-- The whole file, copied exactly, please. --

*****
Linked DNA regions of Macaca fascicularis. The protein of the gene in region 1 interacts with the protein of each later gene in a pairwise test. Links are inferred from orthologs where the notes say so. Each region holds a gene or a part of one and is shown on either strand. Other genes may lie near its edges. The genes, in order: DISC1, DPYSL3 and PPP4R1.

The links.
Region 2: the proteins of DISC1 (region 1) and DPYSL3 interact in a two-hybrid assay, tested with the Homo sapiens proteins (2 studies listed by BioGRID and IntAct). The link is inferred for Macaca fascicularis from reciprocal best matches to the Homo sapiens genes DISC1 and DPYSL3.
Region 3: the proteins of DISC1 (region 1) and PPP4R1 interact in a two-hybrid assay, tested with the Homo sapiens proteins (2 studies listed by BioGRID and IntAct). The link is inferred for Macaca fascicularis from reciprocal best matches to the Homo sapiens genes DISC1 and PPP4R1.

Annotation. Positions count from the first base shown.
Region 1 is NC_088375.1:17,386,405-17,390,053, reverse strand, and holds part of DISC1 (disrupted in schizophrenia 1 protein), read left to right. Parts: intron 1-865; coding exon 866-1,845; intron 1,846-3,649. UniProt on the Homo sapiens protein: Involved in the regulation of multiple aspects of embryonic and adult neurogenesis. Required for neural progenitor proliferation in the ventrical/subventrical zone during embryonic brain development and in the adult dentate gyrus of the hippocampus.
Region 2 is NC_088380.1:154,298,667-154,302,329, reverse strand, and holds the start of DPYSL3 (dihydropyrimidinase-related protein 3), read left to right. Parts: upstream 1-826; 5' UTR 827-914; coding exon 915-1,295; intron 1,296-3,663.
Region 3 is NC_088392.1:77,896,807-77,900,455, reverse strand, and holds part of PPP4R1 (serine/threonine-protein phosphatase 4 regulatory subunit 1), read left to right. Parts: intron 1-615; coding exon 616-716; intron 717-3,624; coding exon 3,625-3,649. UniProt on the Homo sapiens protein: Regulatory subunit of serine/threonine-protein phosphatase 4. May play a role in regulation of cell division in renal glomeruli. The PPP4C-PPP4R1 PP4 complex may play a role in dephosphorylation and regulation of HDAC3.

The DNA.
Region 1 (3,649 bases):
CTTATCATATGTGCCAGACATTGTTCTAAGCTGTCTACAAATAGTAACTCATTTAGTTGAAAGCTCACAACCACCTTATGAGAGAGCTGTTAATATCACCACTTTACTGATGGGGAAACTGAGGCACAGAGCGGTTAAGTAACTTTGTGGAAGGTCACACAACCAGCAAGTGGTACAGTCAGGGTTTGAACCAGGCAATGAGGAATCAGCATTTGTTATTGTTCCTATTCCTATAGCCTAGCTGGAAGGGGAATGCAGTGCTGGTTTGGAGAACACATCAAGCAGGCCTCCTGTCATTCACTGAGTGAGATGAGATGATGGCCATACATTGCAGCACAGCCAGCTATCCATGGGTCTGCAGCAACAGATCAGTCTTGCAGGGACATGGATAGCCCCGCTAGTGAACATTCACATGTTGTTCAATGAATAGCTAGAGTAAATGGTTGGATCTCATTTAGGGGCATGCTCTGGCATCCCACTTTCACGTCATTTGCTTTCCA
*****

Linked DNA regions of Macaca fascicularis. The protein of the gene in region 1 interacts with the protein of each later gene in a pairwise test. Links are inferred from orthologs where the notes say so. Each region holds a gene or a part of one and is shown on either strand. Other genes may lie near its edges. The genes, in order: DISC1, DPYSL3 and PPP4R1.

The links.
Region 2: the proteins of DISC1 (region 1) and DPYSL3 interact in a two-hybrid assay, tested with the Homo sapiens proteins (2 studies listed by BioGRID and IntAct). The link is inferred for Macaca fascicularis from reciprocal best matches to the Homo sapiens genes DISC1 and DPYSL3.
Region 3: the proteins of DISC1 (region 1) and PPP4R1 interact in a two-hybrid assay, tested with the Homo sapiens proteins (2 studies listed by BioGRID and IntAct). The link is inferred for Macaca fascicularis from reciprocal best matches to the Homo sapiens genes DISC1 and PPP4R1.

Annotation. Positions count from the first base shown.
Region 1 is NC_088375.1:17,386,405-17,390,053, reverse strand, and holds part of DISC1 (disrupted in schizophrenia 1 protein), read left to right. Parts: intron 1-865; coding exon 866-1,845; intron 1,846-3,649. UniProt on the Homo sapiens protein: Involved in the regulation of multiple aspects of embryonic and adult neurogenesis. Required for neural progenitor proliferation in the ventrical/subventrical zone during embryonic brain development and in the adult dentate gyrus of the hippocampus.
Region 2 is NC_088380.1:154,298,667-154,302,329, reverse strand, and holds the start of DPYSL3 (dihydropyrimidinase-related protein 3), read left to right. Parts: upstream 1-826; 5' UTR 827-914; coding exon 915-1,295; intron 1,296-3,663.
Region 3 is NC_088392.1:77,896,807-77,900,455, reverse strand, and holds part of PPP4R1 (serine/threonine-protein phosphatase 4 regulatory subunit 1), read left to right. Parts: intron 1-615; coding exon 616-716; intron 717-3,624; coding exon 3,625-3,649. UniProt on the Homo sapiens protein: Regulatory subunit of serine/threonine-protein phosphatase 4. May play a role in regulation of cell division in renal glomeruli. The PPP4C-PPP4R1 PP4 complex may play a role in dephosphorylation and regulation of HDAC3.

The DNA.
Region 1 (3,649 bases):
CTTATCATATGTGCCAGACATTGTTCTAAGCTGTCTACAAATAGTAACTCATTTAGTTGAAAGCTCACAACCACCTTATGAGAGAGCTGTTAATATCACCACTTTACTGATGGGGAAACTGAGGCACAGAGCGGTTAAGTAACTTTGTGGAAGGTCACACAACCAGCAAGTGGTACAGTCAGGGTTTGAACCAGGCAATGAGGAATCAGCATTTGTTATTGTTCCTATTCCTATAGCCTAGCTGGAAGGGGAATGCAGTGCTGGTTTGGAGAACACATCAAGCAGGCCTCCTGTCATTCACTGAGTGAGATGAGATGATGGCCATACATTGCAGCACAGCCAGCTATCCATGGGTCTGCAGCAACAGATCAGTCTTGCAGGGACATGGATAGCCCCGCTAGTGAACATTCACATGTTGTTCAATGAATAGCTAGAGTAAATGGTTGGATCTCATTTAGGGGCATGCTCTGGCATCCCACTTTCACGTCATTTGCTTTCCA